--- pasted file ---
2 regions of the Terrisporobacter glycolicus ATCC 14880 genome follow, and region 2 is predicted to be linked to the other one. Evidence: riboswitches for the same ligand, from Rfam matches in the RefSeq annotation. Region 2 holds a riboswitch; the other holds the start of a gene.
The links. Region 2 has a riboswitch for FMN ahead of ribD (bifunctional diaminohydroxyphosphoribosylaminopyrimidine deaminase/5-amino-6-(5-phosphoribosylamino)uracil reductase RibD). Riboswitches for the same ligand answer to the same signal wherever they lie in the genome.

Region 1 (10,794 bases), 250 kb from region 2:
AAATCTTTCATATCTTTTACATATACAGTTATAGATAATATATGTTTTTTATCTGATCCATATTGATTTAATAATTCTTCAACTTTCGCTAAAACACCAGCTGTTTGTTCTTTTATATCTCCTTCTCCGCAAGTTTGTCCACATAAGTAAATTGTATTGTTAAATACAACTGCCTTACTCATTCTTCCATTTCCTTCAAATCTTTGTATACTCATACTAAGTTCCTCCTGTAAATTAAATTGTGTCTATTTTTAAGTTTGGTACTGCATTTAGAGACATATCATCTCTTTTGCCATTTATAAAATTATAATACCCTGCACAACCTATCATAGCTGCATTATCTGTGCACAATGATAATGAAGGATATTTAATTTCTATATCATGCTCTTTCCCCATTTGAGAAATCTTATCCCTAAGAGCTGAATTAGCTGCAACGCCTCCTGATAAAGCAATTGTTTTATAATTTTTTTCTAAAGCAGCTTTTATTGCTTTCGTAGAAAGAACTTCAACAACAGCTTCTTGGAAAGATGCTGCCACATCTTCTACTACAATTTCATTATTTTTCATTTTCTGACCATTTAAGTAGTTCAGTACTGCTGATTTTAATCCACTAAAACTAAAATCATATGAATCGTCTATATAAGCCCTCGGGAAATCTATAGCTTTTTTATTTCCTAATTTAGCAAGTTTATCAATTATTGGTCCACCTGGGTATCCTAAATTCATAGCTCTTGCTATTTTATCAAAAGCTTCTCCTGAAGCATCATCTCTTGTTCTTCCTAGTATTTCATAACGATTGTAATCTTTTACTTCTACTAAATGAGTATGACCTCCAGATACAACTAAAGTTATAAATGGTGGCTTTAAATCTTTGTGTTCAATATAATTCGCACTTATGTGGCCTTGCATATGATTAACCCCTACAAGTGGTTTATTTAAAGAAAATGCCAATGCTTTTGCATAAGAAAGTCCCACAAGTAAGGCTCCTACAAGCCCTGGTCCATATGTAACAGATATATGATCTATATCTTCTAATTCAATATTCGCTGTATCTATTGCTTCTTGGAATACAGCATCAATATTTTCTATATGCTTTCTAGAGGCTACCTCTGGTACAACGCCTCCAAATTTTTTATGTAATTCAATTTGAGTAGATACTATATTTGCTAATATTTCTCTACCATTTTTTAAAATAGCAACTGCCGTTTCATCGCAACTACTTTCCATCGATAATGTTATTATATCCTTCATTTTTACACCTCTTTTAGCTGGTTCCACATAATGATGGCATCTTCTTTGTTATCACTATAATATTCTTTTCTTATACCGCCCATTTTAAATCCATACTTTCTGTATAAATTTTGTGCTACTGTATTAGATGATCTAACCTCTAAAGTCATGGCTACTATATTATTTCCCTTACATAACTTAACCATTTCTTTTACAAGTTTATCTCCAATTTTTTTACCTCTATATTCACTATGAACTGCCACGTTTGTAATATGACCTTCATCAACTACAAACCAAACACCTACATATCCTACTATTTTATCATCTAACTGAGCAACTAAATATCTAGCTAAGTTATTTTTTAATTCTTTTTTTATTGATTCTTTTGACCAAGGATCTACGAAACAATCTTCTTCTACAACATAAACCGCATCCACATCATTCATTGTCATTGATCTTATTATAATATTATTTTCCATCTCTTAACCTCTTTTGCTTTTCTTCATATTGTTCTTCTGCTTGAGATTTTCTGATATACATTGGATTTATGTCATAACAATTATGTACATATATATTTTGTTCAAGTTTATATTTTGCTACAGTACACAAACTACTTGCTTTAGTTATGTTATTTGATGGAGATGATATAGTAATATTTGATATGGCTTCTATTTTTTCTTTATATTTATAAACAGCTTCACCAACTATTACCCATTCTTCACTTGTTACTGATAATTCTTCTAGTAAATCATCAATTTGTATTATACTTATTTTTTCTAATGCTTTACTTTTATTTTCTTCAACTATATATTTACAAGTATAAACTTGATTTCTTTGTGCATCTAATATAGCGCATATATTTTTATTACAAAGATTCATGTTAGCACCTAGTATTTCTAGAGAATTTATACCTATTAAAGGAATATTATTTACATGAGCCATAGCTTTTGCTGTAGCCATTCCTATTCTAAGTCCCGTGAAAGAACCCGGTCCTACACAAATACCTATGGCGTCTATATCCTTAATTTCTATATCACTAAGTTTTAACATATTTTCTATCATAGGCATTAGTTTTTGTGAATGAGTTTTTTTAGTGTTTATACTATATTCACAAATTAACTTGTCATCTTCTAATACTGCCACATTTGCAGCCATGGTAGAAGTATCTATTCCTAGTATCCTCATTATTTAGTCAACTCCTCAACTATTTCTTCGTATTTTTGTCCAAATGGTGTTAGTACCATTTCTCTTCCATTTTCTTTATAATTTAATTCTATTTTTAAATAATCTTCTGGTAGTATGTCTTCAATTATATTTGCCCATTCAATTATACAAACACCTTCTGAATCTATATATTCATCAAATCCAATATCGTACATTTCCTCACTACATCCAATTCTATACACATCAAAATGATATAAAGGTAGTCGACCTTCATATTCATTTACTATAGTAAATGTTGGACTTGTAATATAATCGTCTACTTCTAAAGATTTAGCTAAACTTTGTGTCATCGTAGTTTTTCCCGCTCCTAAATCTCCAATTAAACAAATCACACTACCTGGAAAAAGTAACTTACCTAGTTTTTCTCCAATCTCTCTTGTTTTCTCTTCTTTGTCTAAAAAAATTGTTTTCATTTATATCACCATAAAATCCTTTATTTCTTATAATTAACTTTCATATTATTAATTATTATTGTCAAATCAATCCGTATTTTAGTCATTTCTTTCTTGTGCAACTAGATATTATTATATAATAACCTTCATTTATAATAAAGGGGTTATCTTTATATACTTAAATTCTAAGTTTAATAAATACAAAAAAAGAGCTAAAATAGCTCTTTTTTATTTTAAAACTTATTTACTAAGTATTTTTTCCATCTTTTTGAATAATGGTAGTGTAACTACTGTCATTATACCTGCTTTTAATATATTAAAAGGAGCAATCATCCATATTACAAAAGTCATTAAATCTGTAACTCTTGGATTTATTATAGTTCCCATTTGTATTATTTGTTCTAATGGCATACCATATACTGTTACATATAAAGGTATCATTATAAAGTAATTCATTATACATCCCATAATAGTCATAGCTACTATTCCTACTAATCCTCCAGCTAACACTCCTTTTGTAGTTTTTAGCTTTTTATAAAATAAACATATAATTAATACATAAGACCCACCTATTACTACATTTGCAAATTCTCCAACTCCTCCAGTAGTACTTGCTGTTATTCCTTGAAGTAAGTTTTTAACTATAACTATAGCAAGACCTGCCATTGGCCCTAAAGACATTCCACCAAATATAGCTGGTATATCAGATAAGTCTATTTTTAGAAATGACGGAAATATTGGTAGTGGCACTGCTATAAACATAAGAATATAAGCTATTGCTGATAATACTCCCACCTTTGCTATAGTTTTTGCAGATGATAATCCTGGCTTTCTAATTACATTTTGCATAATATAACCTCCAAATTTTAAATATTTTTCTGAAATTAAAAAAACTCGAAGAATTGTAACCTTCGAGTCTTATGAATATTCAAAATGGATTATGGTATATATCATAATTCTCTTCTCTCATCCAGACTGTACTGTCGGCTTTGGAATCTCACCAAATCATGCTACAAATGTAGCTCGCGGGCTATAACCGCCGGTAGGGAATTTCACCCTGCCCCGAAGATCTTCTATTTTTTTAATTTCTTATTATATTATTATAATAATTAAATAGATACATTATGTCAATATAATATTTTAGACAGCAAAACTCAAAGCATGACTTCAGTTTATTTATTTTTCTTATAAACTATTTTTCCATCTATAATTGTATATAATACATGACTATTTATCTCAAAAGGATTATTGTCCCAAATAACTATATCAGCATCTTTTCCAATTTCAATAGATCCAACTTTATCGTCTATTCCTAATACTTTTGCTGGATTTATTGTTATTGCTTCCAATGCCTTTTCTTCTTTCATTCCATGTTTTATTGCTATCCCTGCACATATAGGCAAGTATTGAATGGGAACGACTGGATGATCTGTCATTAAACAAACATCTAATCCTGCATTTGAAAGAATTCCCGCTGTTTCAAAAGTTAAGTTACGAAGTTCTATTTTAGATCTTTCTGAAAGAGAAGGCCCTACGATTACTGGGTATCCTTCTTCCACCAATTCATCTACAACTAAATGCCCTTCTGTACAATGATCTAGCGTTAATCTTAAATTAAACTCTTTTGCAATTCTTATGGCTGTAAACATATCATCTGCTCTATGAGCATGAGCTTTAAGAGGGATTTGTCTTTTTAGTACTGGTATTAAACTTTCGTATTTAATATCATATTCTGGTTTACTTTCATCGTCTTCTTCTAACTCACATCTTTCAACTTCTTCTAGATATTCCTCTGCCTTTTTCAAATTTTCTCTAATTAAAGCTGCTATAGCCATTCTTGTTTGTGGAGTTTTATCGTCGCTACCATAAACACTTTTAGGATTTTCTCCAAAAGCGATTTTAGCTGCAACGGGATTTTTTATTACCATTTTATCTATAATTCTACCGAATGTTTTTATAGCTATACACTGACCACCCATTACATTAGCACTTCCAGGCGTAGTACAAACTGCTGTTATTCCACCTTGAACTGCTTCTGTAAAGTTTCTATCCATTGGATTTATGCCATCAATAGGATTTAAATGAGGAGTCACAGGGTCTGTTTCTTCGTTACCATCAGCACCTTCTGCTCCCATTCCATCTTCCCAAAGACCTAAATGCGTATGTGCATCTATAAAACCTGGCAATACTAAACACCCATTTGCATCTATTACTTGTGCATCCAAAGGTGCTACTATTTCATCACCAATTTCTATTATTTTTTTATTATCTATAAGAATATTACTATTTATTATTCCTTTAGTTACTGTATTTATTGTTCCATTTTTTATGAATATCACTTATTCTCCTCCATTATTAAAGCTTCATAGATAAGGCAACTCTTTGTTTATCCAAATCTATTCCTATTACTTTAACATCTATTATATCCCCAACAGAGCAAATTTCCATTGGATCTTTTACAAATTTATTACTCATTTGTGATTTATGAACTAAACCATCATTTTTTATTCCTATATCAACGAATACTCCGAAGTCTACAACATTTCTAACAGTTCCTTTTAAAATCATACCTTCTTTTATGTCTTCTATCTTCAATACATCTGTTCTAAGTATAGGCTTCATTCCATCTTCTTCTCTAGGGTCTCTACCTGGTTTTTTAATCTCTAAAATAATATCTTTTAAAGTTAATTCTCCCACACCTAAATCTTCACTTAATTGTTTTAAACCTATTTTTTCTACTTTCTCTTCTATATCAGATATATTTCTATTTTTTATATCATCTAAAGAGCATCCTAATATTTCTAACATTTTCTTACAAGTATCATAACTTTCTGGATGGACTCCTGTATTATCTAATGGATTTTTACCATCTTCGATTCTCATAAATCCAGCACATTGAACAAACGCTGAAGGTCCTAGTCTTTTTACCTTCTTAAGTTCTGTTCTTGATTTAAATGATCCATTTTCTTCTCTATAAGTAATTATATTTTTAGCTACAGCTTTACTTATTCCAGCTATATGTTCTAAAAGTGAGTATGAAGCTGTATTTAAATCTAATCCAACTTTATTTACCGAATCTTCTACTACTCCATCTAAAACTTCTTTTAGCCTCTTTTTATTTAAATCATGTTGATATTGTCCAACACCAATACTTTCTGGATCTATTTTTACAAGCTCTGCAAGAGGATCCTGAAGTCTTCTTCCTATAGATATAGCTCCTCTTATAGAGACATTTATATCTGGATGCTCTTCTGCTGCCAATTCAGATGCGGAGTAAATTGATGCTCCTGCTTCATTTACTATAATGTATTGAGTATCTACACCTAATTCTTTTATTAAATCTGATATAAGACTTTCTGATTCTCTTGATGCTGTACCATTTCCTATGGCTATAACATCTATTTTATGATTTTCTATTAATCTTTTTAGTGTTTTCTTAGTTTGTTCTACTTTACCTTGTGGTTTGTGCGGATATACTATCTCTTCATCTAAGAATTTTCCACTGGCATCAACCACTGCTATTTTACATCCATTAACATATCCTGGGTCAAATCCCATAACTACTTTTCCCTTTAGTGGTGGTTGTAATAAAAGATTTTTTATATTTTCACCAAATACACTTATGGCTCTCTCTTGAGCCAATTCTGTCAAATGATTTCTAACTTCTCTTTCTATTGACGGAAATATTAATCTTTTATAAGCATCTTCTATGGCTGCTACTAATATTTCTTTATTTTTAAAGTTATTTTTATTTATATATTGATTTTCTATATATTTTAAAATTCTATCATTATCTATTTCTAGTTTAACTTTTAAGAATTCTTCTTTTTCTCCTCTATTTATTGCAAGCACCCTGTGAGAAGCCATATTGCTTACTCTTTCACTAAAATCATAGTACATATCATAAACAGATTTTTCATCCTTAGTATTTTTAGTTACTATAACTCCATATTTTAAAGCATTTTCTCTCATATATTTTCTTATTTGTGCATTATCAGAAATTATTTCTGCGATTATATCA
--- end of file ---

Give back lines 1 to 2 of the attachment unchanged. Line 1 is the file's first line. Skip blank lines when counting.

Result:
2 regions of the Terrisporobacter glycolicus ATCC 14880 genome follow, and region 2 is predicted to be linked to the other one. Evidence: riboswitches for the same ligand, from Rfam matches in the RefSeq annotation. Region 2 holds a riboswitch; the other holds the start of a gene.
The links. Region 2 has a riboswitch for FMN ahead of ribD (bifunctional diaminohydroxyphosphoribosylaminopyrimidine deaminase/5-amino-6-(5-phosphoribosylamino)uracil reductase RibD). Riboswitches for the same ligand answer to the same signal wherever they lie in the genome.